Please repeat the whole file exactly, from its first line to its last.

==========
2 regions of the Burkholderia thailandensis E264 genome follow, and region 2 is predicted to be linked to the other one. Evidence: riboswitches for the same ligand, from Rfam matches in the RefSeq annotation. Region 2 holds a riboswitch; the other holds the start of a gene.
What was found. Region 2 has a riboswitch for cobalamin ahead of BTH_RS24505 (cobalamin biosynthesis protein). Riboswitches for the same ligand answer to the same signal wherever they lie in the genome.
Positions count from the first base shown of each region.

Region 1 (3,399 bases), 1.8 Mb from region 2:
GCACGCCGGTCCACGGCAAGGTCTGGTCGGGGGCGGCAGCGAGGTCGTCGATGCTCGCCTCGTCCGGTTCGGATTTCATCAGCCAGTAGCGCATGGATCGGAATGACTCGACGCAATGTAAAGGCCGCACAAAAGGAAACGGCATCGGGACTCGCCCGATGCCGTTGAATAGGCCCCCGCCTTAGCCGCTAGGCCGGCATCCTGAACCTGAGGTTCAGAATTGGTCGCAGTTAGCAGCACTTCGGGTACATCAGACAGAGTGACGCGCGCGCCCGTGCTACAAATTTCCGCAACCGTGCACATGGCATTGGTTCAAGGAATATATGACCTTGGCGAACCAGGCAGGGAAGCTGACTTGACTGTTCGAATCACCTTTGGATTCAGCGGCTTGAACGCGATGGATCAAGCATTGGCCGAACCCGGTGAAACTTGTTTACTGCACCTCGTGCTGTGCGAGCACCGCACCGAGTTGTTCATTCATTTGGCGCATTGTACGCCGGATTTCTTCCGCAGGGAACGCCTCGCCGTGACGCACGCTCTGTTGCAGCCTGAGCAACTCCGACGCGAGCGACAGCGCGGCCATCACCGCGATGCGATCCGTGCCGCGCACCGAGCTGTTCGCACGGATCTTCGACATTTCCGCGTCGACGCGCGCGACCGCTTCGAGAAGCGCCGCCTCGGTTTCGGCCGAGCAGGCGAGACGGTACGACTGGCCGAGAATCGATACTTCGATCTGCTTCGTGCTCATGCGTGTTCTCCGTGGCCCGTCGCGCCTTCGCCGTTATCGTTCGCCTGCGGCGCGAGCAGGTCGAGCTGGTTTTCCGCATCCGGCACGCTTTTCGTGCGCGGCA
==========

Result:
2 regions of the Burkholderia thailandensis E264 genome follow, and region 2 is predicted to be linked to the other one. Evidence: riboswitches for the same ligand, from Rfam matches in the RefSeq annotation. Region 2 holds a riboswitch; the other holds the start of a gene.
What was found. Region 2 has a riboswitch for cobalamin ahead of BTH_RS24505 (cobalamin biosynthesis protein). Riboswitches for the same ligand answer to the same signal wherever they lie in the genome.
Positions count from the first base shown of each region.

Region 1 (3,399 bases), 1.8 Mb from region 2:
GCACGCCGGTCCACGGCAAGGTCTGGTCGGGGGCGGCAGCGAGGTCGTCGATGCTCGCCTCGTCCGGTTCGGATTTCATCAGCCAGTAGCGCATGGATCGGAATGACTCGACGCAATGTAAAGGCCGCACAAAAGGAAACGGCATCGGGACTCGCCCGATGCCGTTGAATAGGCCCCCGCCTTAGCCGCTAGGCCGGCATCCTGAACCTGAGGTTCAGAATTGGTCGCAGTTAGCAGCACTTCGGGTACATCAGACAGAGTGACGCGCGCGCCCGTGCTACAAATTTCCGCAACCGTGCACATGGCATTGGTTCAAGGAATATATGACCTTGGCGAACCAGGCAGGGAAGCTGACTTGACTGTTCGAATCACCTTTGGATTCAGCGGCTTGAACGCGATGGATCAAGCATTGGCCGAACCCGGTGAAACTTGTTTACTGCACCTCGTGCTGTGCGAGCACCGCACCGAGTTGTTCATTCATTTGGCGCATTGTACGCCGGATTTCTTCCGCAGGGAACGCCTCGCCGTGACGCACGCTCTGTTGCAGCCTGAGCAACTCCGACGCGAGCGACAGCGCGGCCATCACCGCGATGCGATCCGTGCCGCGCACCGAGCTGTTCGCACGGATCTTCGACATTTCCGCGTCGACGCGCGCGACCGCTTCGAGAAGCGCCGCCTCGGTTTCGGCCGAGCAGGCGAGACGGTACGACTGGCCGAGAATCGATACTTCGATCTGCTTCGTGCTCATGCGTGTTCTCCGTGGCCCGTCGCGCCTTCGCCGTTATCGTTCGCCTGCGGCGCGAGCAGGTCGAGCTGGTTTTCCGCATCCGGCACGCTTTTCGTGCGCGGCA